Below Splatt Bridge, the canal continues more-or-less in a straight line to the bend just above Cambridge Arms bridge. At the bend, the narrow Cambridge Arm enters the canal on the East bank. This arm, which extends for about 2 km to the village of Cambridge, could readily be restored. There is a good depth of water along it and only a couple of obstructions: a bridge by the water pumping station and the (former) swing bridge at the junction. There is a footpath along most of the length of the arm, which is a pleasant walk. Cambridge lies on the A38, and has two pubs. The George, at the end of the arm, is a large, foody pub with a caravan park: prepare to be underwhelmed. The White Lion, just to the S on the A38, is a much more pleasant pub with real ales and a children's play area. The post office in Cambridge closed recently.
The Cambridge Arm bridge only serves a farm track, but near here is a nice spot to moor. About 1 km farther on is Patch Bridge, a very busy area for boating.
Just before Patch Bridge, on the E bank, is Slimbridge Boat Station (also known locally as "The Black Shed", although it's now a sort of creamy colour). There are permanent moorings here, and a chandlery / boat fitters / brokerage business with diesel and pump-out. SBS sell newspapers on Sunday, has a small cafe, and also sells a range of provisions.
Below the bridge, the E bank has visitors moorings (often busy) with two water points, and permanent moorings beyond. It is often easier to moor on the opposite bank, but mooring spikes are needed as there isn't much piling to tie to. The pub at Patch Bridge, the Tudor Arms (known locally as "The Patch"), is much pleasanter than it appears from the outside. It serves a good range of beers - well worth stopping at. The food is also very acceptable, and there is a family room to one side. The pub doesn't have much of a garden. Associated with it are a small hotel and a caravan / camp-site.
The road to the W of Patch bridge leads to the Slimbridge Wildfowl Trust's grounds (about 1 km). This is an extensive site of wetlands founded by Peter Scott. There is an indoor visitor's centre (with lots of things for smaller children to do), a rather good restaurant, large pens with ducky jobs from all over the world, and hides from which visiting birds can be observed. Very large flocks of waders, ducks and swans visit every winter.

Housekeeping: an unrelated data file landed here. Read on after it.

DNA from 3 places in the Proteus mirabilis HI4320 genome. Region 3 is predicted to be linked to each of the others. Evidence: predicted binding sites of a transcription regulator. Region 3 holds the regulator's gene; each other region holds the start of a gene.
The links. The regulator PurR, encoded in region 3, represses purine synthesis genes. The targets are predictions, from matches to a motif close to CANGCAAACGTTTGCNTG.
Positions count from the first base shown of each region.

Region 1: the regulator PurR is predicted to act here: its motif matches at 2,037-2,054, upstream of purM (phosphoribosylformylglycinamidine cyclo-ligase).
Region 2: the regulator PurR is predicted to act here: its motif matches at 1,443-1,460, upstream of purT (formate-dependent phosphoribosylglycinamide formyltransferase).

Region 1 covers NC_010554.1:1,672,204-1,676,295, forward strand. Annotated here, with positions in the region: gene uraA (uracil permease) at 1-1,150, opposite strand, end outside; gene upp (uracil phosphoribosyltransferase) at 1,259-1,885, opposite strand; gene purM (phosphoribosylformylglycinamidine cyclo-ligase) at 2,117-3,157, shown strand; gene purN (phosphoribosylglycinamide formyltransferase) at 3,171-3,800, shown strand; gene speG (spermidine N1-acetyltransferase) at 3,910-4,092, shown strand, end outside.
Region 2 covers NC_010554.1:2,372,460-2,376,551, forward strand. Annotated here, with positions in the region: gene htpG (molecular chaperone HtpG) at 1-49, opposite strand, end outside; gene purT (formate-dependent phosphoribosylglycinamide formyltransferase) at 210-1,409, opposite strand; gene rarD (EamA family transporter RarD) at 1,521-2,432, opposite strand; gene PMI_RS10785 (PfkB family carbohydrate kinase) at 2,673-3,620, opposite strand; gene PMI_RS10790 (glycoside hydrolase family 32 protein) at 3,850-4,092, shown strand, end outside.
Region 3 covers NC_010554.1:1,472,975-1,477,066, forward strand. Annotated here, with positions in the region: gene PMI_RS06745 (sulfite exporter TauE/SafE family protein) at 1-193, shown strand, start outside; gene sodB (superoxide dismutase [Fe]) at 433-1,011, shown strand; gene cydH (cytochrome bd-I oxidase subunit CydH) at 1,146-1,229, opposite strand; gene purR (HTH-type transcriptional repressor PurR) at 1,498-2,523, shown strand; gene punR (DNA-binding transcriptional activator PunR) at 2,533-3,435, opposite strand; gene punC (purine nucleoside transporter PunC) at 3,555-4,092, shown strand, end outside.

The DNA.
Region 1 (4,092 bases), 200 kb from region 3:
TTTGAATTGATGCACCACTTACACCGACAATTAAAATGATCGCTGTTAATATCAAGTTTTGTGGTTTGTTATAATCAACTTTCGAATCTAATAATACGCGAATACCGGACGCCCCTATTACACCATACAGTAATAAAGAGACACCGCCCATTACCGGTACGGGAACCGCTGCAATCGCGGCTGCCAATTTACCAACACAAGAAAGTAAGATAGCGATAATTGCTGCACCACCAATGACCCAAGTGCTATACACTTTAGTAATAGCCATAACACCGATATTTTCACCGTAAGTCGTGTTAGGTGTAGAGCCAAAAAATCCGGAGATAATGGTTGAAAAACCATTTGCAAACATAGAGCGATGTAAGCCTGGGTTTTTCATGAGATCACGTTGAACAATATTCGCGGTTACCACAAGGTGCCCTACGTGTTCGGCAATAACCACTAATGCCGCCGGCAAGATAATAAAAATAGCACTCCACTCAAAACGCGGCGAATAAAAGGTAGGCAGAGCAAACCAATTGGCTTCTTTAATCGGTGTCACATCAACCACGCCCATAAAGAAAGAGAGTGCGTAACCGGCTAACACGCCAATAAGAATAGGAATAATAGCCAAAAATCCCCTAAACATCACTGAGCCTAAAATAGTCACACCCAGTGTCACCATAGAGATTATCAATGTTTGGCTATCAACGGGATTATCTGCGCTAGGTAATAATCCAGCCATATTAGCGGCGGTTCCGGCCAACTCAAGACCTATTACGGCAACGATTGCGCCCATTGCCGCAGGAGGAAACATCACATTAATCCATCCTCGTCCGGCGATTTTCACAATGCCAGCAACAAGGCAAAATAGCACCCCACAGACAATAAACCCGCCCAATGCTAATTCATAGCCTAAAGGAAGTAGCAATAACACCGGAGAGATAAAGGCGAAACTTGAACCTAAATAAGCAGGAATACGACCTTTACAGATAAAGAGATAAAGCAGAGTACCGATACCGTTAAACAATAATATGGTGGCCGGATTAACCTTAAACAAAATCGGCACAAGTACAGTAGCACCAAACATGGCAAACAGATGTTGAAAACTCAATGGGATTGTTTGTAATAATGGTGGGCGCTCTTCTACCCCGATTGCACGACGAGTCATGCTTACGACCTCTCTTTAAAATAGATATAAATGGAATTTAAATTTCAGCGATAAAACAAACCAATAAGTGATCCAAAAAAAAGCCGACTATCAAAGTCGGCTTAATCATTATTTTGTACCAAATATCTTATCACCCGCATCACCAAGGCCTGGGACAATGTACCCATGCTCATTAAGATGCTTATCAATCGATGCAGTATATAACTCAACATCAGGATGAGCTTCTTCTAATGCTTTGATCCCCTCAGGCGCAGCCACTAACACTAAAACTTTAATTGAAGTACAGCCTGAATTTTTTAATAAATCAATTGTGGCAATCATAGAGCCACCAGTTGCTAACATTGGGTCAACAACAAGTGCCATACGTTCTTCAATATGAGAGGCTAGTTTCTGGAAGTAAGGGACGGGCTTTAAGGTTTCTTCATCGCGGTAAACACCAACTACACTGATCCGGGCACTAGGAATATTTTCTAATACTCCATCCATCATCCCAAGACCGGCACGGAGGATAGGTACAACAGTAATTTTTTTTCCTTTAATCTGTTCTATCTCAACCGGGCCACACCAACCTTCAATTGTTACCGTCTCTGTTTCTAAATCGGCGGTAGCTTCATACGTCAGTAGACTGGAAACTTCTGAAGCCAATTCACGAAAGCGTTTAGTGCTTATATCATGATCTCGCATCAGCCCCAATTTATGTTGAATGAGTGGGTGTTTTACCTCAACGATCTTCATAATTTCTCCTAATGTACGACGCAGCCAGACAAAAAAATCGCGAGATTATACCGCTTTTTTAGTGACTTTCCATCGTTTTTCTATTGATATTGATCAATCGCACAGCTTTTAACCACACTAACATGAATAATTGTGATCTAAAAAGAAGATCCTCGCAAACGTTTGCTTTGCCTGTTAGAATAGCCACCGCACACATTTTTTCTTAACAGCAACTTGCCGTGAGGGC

The canal continues through very attractive farmland towards Purton. There are good views of the Cotswold escarpment to the E. The large hill which is now fairly close is Stinchcombe Hill, which rises above the town of Dursley and Cam. The two towns are now joined by sprawling housing estates. Dursley is famous for the main factory of Lister and Petter diesel engines, found in many boats. Listers is a much smaller concern than in the past: the factory now only assembles engines from parts manufactured elsewhere.
As you travel south, a tower, looking like a factory chimney, appears from behind Stinchcombe Hill. This is the Nibley Monument, erected in memory of William Tyndale, translator of the Bible into English and subsequently burnt at the stake for his efforts. It is possible to borrow a key to the monument from a house near the bottom of the track leading down from the monument in order to climb to the top. The view is worth the effort, although it would be a long walk from the canal. The Lister-Petter engine rally, one of the largest in the country, is held in fields near the Nibley Monument at the beginning of July each year.
About 2 km below Patch Bridge on the E bank is the Purton water works. This extracts water from the canal for purification and despatch as far south as Bristol.